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Cornelius council takes step toward UGB expansion

Following a public hearing at Monday night’s City Council meeting, ordinances 2015-06 and 2015-07, expanding Cornelius’ new Urban Growth Boundary (UGB), were given unanimous first-reading approval.

The 345-acre Northeast and Southeast extensions of the UGB began as a contentious issue in 2014 when nearly 50 rural Washington County residents turned out for the first of three public meetings to express their concerns.

The north parcel, near Council Creek, and the south parcel, near the Tualatin River, are part of House Bill 4078, which mandated the establishment of urban and rural land-use reserves in Washington County.

On Monday night, only three property owners spoke during the public hearing. All three urged adoption of the ordinances. No one spoke in opposition to the expansion.

A second reading and final approval of the UGB expansion is set for the council’s Nov. 16 meeting.

Tribe to join trail board

At its Nov. 6 meeting, the Salmonberry Agency Board will consider adding the Confederated Tribes of the Grand Ronde as an ex-officio member of the agency’s Board of Directors.

The meeting, which will be conducted by phone at 10 a.m., is open to the public. A listening room will be made available at the Oregon Parks and Recreation Department offices at 725 Summer St. N.E. in Salem.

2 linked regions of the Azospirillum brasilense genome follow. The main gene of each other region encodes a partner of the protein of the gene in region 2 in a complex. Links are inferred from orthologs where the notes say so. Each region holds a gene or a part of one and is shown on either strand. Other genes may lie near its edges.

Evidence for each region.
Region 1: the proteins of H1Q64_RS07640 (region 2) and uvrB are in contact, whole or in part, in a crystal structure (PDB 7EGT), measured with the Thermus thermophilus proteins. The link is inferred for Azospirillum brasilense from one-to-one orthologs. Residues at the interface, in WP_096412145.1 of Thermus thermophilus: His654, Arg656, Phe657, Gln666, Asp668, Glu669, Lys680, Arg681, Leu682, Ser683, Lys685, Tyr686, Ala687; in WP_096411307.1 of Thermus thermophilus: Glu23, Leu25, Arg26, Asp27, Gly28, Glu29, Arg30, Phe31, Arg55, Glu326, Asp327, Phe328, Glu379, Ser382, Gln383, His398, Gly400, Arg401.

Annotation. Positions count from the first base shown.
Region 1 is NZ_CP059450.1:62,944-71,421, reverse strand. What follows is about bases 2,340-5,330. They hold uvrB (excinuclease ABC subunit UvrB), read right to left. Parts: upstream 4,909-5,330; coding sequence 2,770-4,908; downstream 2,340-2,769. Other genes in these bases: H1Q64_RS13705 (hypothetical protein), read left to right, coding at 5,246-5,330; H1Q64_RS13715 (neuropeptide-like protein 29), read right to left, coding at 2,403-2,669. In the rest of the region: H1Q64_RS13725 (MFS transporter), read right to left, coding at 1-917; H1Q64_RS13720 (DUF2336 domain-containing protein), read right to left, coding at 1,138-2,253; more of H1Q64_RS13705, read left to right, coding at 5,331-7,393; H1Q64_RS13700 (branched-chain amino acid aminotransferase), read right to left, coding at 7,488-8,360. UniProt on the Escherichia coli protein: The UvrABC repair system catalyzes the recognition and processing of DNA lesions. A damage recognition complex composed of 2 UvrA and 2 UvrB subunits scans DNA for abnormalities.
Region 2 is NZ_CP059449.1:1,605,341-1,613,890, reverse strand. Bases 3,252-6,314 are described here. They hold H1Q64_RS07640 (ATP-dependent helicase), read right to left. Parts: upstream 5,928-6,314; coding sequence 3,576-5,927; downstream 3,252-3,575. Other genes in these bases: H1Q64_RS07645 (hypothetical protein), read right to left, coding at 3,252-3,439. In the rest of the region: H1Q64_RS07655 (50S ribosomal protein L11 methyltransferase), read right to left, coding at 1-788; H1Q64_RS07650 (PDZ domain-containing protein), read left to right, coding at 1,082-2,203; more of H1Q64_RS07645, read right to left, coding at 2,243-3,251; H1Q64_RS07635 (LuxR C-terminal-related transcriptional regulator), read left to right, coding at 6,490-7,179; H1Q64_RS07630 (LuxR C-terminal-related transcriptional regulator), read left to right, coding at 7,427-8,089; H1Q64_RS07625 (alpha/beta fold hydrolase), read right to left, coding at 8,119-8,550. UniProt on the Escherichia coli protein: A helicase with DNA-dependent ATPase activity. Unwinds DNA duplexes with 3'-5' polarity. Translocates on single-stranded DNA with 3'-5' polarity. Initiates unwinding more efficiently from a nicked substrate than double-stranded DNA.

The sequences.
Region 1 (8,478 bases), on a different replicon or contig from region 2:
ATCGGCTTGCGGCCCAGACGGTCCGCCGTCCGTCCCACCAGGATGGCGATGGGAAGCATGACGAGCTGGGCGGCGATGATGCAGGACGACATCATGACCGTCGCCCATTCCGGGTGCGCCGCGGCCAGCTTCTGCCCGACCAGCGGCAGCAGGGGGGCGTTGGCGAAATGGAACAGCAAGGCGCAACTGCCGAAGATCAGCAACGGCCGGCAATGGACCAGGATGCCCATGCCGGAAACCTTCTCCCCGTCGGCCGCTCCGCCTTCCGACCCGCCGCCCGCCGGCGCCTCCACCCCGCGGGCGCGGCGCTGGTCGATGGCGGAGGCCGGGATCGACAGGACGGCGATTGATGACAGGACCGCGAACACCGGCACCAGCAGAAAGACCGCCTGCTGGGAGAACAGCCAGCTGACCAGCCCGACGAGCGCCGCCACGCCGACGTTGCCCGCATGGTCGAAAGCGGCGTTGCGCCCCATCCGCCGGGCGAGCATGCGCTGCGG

If approved, the Tribal peoples’ organization, which seeks to provide a sustainable economic foundation for future generations, would become influential in the construction of the Salmonberry Trail — an eight-city, two-county pathway that traverses the Oregon coastline, fisheries, farm fields and Coast Range.

For more information on the meeting, the Agency or the Confederated Tribes, contact Rocky Houston at 503-986-0750.

Scenic bikeway called second most traveled

The Washington County Visitors Association recently announced that the Tualatin Valley Scenic Bikeway (TVSB) is the second most traveled bikeway out of 12 in Oregon, behind the Willamette Valley Scenic Bikeway.

Stretching 50.4 miles from Hillsboro to Vernonia, the TVSB had the fifth highest amount of travel spending in 2014, accounting for a little more than $1 million to local businesses.

Additionally, cyclists who used the TVSB have been credited with the creation of 12 unique jobs as a result of the $1 million spent, averaging roughly $254,000 in employee earnings.

Interest in the TVSB has helped the bikeway’s individual webpage rise to the 30th most-visited page on the Visitors Association’s website out of hundreds of sub-pages the association sponsors.

Collectively, cyclists using Oregon’s scenic bikeways have been reported as contributing $12.4 million to the state’s economy during their travels.

The Willamette Valley Scenic Bikeway saw $3.1 million in expenditures, creating 42 jobs.